Tristan da Cunha, the most remote inhabited islands in the world, is creating the fourth largest marine reserve on the planet.
The reserve will cover 699 km2 in the south Atlantic Ocean and will protect tuna, tens of millions of sea birds, 90% of the world’s south atlantic fur seals, 80% of northern rockhopper penguins, nurseries of endangered blue sharks, rare chequered beak whales and other wildlife.
James Glass, chief islander and director of fisheries, told the BBC
“The sanctuary will give the wildlife a greater protection than it currently has and hopefully with that it will bring more researchers to the islands and set an example for other communities around the world.“
“If the world’s remotest community can make a difference by protecting 90% of their waters they depend on to survive surely this will give inspiration to politicians to make the right choices to tackle climate change and to protect he world’s oceans.“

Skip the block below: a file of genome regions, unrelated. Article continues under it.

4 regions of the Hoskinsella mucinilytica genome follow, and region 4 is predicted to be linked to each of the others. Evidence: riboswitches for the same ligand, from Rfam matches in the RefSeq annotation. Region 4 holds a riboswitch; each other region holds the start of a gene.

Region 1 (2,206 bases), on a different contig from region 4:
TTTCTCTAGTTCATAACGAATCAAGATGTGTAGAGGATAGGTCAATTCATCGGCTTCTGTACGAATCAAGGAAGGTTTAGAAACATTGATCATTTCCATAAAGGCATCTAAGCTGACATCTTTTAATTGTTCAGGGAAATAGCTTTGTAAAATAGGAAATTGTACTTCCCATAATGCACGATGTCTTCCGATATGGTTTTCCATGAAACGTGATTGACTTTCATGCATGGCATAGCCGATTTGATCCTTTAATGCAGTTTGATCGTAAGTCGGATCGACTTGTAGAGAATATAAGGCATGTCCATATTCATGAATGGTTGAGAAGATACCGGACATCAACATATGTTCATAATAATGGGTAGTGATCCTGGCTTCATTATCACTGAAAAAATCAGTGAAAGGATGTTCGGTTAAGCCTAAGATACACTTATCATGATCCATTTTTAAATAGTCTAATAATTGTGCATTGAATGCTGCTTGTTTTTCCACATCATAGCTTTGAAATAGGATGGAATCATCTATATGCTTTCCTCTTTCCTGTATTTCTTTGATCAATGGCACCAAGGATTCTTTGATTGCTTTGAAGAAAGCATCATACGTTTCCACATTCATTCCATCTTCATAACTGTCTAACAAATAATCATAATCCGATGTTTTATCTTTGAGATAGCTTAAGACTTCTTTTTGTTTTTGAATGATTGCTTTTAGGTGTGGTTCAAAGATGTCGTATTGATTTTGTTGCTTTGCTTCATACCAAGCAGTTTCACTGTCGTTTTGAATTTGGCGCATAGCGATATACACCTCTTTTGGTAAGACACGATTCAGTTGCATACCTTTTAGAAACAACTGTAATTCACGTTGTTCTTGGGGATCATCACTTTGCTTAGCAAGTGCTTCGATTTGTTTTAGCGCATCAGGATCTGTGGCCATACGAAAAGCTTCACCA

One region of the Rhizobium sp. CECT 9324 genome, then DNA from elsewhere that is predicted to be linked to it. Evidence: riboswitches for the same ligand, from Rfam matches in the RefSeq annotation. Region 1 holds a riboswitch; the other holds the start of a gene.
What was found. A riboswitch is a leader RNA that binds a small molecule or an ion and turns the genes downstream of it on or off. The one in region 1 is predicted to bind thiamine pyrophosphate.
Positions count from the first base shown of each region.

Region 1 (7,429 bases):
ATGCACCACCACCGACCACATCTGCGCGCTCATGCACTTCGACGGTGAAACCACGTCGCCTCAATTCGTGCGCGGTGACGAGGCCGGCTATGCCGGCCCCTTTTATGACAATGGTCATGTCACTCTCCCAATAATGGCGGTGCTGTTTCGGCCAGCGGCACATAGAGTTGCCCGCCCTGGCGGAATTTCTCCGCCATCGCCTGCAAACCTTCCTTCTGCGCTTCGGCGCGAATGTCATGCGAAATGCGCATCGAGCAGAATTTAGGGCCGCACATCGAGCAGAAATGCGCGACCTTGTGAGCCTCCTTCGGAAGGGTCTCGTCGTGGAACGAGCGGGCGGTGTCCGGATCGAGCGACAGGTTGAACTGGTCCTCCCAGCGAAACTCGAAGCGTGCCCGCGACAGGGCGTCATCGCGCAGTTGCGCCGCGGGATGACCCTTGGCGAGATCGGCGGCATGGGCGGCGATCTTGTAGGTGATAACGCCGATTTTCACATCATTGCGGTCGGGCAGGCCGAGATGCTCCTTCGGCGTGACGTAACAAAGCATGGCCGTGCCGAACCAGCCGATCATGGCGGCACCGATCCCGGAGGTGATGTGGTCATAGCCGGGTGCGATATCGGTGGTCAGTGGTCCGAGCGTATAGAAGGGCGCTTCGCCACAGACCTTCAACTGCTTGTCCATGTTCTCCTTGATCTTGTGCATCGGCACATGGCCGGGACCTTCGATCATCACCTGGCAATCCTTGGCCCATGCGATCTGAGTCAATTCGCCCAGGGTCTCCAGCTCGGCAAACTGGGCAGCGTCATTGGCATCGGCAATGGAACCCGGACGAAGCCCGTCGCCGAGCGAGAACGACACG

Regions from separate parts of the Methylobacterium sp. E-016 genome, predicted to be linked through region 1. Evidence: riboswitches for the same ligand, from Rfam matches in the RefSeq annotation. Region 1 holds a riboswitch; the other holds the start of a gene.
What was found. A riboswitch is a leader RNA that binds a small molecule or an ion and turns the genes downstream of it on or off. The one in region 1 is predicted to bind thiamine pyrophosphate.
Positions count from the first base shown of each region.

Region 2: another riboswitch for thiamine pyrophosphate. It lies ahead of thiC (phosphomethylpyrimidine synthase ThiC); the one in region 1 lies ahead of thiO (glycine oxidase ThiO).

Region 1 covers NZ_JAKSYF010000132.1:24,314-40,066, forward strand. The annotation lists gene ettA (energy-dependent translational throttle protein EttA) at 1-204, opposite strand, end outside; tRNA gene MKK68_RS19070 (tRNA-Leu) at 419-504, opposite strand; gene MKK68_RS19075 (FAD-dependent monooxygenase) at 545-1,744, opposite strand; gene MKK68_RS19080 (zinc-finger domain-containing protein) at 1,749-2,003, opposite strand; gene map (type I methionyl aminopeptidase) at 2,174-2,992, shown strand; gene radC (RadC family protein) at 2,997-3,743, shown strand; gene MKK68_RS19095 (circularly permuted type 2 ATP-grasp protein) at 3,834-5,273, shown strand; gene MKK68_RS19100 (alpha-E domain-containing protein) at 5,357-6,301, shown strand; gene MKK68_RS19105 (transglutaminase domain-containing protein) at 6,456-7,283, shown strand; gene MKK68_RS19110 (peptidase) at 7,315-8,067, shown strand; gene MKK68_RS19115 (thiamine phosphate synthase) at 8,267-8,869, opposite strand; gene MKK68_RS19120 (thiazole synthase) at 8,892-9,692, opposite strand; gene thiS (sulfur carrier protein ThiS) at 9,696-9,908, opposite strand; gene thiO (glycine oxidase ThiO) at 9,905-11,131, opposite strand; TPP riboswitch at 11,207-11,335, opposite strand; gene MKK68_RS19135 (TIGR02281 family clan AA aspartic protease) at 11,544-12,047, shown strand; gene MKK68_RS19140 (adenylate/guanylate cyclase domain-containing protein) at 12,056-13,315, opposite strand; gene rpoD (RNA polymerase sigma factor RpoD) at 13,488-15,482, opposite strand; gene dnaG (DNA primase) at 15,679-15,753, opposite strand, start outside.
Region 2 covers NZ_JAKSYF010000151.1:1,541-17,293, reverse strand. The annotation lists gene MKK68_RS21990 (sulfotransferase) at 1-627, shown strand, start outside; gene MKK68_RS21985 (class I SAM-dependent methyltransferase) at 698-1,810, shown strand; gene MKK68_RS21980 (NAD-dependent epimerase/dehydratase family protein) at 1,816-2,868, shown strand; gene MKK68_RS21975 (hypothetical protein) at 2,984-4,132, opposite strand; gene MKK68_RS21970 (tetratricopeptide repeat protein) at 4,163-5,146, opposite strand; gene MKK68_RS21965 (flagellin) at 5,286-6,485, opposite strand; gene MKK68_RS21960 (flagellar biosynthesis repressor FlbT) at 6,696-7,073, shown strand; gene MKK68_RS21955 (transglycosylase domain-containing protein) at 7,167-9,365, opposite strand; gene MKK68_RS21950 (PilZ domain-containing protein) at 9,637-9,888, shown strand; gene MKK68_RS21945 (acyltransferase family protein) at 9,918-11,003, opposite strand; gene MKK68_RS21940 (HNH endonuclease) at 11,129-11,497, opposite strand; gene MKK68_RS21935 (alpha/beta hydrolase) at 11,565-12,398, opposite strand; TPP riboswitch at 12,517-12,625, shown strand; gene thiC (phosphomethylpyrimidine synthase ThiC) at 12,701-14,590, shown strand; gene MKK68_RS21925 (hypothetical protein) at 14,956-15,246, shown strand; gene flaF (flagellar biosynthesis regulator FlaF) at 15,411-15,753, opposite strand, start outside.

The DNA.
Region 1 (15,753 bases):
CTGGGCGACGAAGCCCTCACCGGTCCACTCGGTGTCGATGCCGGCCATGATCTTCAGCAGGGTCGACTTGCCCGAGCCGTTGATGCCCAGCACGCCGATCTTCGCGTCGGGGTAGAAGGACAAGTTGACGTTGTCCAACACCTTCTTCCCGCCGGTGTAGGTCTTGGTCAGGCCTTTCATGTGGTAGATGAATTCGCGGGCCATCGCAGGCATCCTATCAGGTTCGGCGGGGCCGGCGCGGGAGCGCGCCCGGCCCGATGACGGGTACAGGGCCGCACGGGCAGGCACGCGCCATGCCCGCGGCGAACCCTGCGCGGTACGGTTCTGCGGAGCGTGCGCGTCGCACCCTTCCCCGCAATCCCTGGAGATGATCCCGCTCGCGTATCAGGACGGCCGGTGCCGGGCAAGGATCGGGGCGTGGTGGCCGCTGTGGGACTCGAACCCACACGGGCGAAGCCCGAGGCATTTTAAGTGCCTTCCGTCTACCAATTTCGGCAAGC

Trawlers will be banned entirely. Fishing will be allowed only on 40% of the sea mounts. All tuna fishing will cease.
The British Overseas Territory will depend on satellite surveillance to enforce the reserve. It is supported in its efforts by the UK Government, RSPB, National Geographic Pristine Seas, Blue Nature Alliance, Becht Family Charitable Trust together with Blue Marine Foundation, Wyss Foundation, Kaltroco, Don Quixote II Foundation, British Antarctic Survey, University of Plymouth & the Natural History Museum. The reserve will be three times the size of the UK.
Unesco describe the World Heritage site of two of the uninhabited islands – Gough and Inaccessible Islands – as one of the least-disrupted island and marine ecosystems in the cool temperate zone.
Enric Sala, National Geographic Society Explorer-in-Residence, said:
“It is testament to the vision of the Tristan da Cunha community that one of the world’s smallest communities can make the single biggest contribution to global marine conservation this year. We can all look to Tristan for inspiration as the world commences a decade of work to protect 30% of the global ocean by 2030.“
Main photo credit: Lieutenant Elizabeth Crapo, courtesy NOOA